A Queens lawmaker declares war on auto body repair shops and rental car companies that he says are gobbling up parking spots on neighborhood streets.
Councilman Robert Holden has proposed legislation that would target body shops, rental car businesses and gas stations that use on-street parking to drop off, pick up, inspect, store, repair, service or display a vehicle for sale, lease or rental.
The fine for such violations would vary between $250 and $400 per day for each violation.
Holden said the hoarding of public parking spaces by these companies has been a problem on major thoroughfares and residential streets in his district, including in and around Metropolitan Avenue in Middle Village and Maspeth.
“I’m talking about dozens of cars parked on the street – not just a few,” Holden said Thursday.
The councilman said he had a verbal argument with officials at the Hertz rental car facility on Metropolitan Avenue in the past. He said they were “arrogant” and dismissive and accused him of being anti-business when he complained they were parking pigs.
“I said, ‘I’m not going to let you take parking spots from my constituents anymore and turn my community into your parking lot,'” Holden said.
The councilman also claimed that Enterprise on Metropolitan Avenue was a violator.
He said he expects his Council colleagues to sign the bill “because parking abuse is a problem across the city, especially in outlying boroughs.”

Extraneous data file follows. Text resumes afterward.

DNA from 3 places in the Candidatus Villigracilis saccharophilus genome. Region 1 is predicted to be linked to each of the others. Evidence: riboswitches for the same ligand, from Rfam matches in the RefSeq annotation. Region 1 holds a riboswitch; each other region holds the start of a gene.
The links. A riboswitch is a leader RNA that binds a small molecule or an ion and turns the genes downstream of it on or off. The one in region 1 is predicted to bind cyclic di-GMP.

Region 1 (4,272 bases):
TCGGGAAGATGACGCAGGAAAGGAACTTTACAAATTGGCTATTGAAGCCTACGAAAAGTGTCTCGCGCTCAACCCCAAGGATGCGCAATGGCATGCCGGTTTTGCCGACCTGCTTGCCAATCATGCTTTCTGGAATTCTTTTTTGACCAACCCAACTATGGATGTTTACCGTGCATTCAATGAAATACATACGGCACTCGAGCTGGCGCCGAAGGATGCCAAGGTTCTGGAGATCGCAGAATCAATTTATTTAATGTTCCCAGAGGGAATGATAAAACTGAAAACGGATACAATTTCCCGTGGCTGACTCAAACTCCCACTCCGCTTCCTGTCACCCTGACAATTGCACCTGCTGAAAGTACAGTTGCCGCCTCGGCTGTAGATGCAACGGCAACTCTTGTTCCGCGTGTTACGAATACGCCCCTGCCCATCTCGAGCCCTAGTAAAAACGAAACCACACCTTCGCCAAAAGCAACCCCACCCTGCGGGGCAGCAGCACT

“Residents can’t find parking,” he added.
Holden said he filed complaints with the city’s Department of Transportation, whose commissioner, Ydanis Rodriguez, is a former council colleague.
But body shop owners said the problem was a lack of space in the city and warned against evicting small businesses.
George, who runs No Limit Auto Body in Maspeth, said he rents space at three different yards for the vehicles he services but still has to park cars on the street.
“It’s an additional expense that I’m already absorbing. These are not big yards,” said George, who declined to give his last name.
“Do I park cars on the street? Absolutely, I do,” he said.
But George said he had a “gentleman’s agreement” not to park in front of the three houses near his store.
While saying serial parking pigs should be punished, George warned that running a small business in the city is already onerous and more punitive measures could explode.
“I’m going to close up shop. Twelve people will lose their jobs and I will move to New Jersey,” the No-Limit Auto store owner said.
Hertz and Enterprise press offices had no immediate comment.
The city’s Department of Transportation said it was reviewing the legislation.